Published On: Tue, Jul 5th, 2016

EU says British tax-cut plan not a good idea

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Britain's finance minister George Osborne said at the weekend he would seek to slash corporation tax to under 15% over fears of a corporate exodus following the June 23 referendum to leave the EU  © AFP/File Odd Andersen

Britain’s finance minister George Osborne said at the weekend he would seek to slash corporation tax to under 15% over fears of a corporate exodus following the June 23 referendum to leave the EU
© AFP/File Odd Andersen

Paris (AFP) – The European Union’s top economic official on Tuesday criticised a British proposal to slash corporate tax to less than 15 percent following the nation’s vote to abandon the bloc.

Britain’s finance minister George Osborne said at the weekend he would seek to slash corporation tax to under 15 percent over fears of a corporate exodus following the June 23 referendum to leave the European Union.

The 28-nation EU gave a frosty reception to the plan, however, saying it would raise the threat of a competitive series of corporate tax cuts as countries try to lure firms to their shores.

“Going to 15 percent does not seem to me to be a good initiative,” the EU’s economic affairs commissioner, Pierre Moscovici, told French radio station Radio Classique.

“We should not enter into exacerbated fiscal competition between ourselves, or fiscal dumping,” Moscovici said in the first public reaction by the bloc to Osborne’s proposal.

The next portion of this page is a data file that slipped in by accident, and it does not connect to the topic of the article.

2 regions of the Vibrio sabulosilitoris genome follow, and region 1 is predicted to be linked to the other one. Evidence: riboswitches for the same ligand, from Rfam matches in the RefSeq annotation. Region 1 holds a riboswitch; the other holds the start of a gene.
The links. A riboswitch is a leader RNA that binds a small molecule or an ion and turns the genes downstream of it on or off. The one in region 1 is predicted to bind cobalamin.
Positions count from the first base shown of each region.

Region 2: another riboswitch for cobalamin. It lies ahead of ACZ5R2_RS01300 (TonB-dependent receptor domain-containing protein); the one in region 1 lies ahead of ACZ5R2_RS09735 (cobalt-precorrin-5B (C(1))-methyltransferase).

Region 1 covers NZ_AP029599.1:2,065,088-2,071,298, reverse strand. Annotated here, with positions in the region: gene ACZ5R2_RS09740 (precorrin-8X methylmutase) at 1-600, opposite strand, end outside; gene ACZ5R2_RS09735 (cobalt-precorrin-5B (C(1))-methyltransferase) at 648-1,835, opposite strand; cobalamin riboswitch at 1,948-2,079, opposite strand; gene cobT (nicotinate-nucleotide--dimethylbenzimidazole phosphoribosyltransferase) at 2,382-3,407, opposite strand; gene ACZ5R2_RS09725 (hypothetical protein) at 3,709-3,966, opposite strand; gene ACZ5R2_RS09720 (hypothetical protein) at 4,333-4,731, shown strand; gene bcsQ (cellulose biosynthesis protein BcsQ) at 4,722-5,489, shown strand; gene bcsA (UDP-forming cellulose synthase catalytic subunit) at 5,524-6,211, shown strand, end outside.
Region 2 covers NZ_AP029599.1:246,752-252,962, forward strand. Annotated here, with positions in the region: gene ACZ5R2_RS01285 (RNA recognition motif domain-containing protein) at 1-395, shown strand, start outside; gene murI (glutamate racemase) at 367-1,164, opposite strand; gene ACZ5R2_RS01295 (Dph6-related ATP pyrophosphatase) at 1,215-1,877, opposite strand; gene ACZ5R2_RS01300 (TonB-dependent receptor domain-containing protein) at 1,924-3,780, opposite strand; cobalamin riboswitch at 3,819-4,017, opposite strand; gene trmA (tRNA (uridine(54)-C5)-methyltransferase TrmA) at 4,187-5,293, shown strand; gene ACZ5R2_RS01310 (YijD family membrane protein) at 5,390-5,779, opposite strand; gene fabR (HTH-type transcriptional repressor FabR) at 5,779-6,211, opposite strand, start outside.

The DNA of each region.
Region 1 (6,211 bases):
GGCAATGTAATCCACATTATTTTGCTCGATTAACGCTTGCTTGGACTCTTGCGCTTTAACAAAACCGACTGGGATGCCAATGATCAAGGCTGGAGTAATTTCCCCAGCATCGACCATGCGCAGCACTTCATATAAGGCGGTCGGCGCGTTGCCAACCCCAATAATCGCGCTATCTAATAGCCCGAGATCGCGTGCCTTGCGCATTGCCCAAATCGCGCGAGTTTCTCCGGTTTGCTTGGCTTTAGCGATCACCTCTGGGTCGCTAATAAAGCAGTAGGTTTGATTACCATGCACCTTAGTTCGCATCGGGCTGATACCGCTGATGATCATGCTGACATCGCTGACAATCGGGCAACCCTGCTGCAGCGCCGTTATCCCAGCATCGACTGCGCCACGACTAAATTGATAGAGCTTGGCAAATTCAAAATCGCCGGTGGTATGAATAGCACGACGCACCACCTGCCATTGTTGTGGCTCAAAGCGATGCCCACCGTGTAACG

EU Commissioner of Economic and Financial Affairs, Taxation and Customs, Pierre Moscovici, speaks during a meeting in Luxembourg, on June 16, 2016  © AFP/File John Thys

EU Commissioner of Economic and Financial Affairs, Taxation and Customs, Pierre Moscovici, speaks during a meeting in Luxembourg, on June 16, 2016
© AFP/File John Thys

The British finance minister revealed his plan in an interview with the Financial Times published on Sunday evening. The Treasury confirmed the comments to AFP.

Prior to the Brexit vote, British tax rates on corporate profits were already set to be cut from 20 percent to 19 next year and to 17 percent in 2020.

But the new target, which has no timetable, would give Britain the lowest rates of any major economy, and put it closer to the 12.5 percent rate in EU member Ireland.

“We must focus on the horizon and the journey ahead and make the most of the hand we’ve been dealt,” Osborne told the Financial Times.

About the Author

Syed Ammar Alavi

- is Lahore (Pakistan) based journalist & writer with 25-year experience in print, wire and broadcast forms of journalism. His major fields of interest are politics, film,tv,sports, climate change and technology

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